SRINAGAR: Suspected militants killed two soldiers and one police officer in an ambush on a military convoy overnight in Indian-administrated Kashmir, an official in the troubled region said Wednesday. An unknown number of gunmen opened fire on the two army trucks and a police vehicle travelling through Baramulla district, 60 kilometres (37 miles) west of...
SRINAGAR: Suspected militants killed two soldiers and one police officer in an ambush on a military convoy overnight in Indian-administrated Kashmir, an official in the troubled region said Wednesday.
An unknown number of gunmen opened fire on the two army trucks and a police vehicle travelling through Baramulla district, 60 kilometres (37 miles) west of the region’s main city of Srinagar.
“Two soldiers and one police officer were killed and three others — two soldiers and another police officer were injured,” district police superintendent Imtiaz Hussain told AFP.
Security forces launched a major search for the militants who fled the scene, according to the Press Trust of India news agency.
Military convoys have been travelling through the region more frequently at night in recent weeks to avoid encountering protesting residents.
Kashmir has been under curfew since protests erupted over the death last month of a popular young rebel leader, Burhan Wani, in a gunfight with security forces.
More than 60 civilians have been killed in clashes between protesters and security forces, and thousands more injured in the worst violence to hit the Himalayan region since 2010.
Kashmir is split between India and Pakistan along a UN-monitored line of control, but both claim it in full and have fought two wars over its control.
A top UN human rights official expressed “deep regret” at the failure of Indian and Pakistani authorities to grant his team access to the separate parts of Kashmir to probe recent allegations of human rights violations, which include use of excessive force and state sponsorship of violence.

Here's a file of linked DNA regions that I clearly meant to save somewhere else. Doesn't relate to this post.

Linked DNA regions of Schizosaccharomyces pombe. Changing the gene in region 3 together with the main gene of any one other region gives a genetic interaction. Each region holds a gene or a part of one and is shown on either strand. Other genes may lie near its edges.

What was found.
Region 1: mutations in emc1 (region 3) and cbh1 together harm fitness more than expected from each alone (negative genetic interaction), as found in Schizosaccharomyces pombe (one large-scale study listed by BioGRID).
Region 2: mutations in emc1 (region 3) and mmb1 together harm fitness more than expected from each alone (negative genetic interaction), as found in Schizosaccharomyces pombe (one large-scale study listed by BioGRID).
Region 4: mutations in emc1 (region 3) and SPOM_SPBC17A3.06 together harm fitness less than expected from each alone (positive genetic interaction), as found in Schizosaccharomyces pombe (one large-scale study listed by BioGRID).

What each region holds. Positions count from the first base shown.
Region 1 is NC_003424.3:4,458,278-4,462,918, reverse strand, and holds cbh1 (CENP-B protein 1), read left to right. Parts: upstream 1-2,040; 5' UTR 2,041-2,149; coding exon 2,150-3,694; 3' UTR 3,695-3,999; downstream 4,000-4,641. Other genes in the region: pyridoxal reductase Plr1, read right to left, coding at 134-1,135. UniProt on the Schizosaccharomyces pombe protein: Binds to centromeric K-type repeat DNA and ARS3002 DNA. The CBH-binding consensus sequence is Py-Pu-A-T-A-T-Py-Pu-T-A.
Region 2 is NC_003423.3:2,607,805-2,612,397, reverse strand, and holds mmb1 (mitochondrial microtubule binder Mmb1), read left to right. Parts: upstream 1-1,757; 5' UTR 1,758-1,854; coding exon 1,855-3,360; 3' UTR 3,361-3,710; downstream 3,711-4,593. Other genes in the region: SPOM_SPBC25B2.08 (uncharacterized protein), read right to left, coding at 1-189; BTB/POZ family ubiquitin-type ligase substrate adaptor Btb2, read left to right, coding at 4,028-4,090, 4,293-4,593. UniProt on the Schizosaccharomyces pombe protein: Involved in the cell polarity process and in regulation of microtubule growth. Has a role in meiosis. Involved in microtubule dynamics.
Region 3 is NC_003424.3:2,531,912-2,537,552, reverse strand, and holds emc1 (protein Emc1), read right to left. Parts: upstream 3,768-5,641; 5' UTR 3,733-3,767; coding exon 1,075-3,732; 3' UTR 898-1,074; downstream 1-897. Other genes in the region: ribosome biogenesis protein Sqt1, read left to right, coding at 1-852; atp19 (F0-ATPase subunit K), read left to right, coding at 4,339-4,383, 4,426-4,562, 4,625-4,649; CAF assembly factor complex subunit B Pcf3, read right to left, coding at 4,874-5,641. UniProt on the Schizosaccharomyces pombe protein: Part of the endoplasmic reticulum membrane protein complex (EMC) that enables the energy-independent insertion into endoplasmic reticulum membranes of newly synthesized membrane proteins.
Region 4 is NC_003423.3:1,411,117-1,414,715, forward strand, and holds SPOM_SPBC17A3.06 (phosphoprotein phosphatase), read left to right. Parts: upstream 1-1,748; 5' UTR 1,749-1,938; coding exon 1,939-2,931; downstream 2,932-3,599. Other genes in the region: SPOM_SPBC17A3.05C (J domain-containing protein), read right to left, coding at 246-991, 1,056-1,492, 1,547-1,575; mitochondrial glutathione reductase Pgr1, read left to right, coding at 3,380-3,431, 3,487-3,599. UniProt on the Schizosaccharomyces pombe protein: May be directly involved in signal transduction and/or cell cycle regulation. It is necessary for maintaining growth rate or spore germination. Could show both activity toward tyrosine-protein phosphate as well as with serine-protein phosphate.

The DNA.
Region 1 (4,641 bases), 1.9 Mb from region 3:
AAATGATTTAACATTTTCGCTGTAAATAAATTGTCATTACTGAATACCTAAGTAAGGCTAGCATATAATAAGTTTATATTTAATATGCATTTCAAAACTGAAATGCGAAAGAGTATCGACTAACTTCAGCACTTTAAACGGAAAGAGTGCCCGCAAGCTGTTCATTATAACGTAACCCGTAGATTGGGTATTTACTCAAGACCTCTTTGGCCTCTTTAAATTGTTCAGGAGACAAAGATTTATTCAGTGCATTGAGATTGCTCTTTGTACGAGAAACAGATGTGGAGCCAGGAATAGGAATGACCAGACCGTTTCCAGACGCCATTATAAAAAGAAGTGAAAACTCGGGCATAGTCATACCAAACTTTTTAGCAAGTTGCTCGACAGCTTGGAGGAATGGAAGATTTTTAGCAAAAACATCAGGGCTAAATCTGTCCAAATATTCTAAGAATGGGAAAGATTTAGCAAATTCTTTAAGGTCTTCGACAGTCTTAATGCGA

“Without access we can only fear the worst,” UN High Commissioner for Human Rights Zeid Ra’ad Al Hussein said in a statement released in Geneva.
India’s top-diplomat Subrahmanyam Jaishankar, speaking to reporters in New Delhi on Wednesday, blamed Pakistan’s continued support for “cross border terrorism” for complicating ties between the neighbours.
“(Pakistan’s) attitude towards the use of terrorism as an instrument of diplomacy made it a very difficult partner for all of us,” he said.
The foreign secretary added that India had made efforts in the last two-years to reach out to Pakistan and find a common ground.
Armed rebels have fought Indian security forces in Kashmir since 1989 for the independence of the region or for it to be made part of Pakistan. The conflict has left tens of thousands, mostly civilians, dead.
Gunmen shot and wounded 10 police paramilitiaries on Monday who were trying to impose a curfew in Srinagar during Independence Day. One of the troopers later died of his injuries. – AFP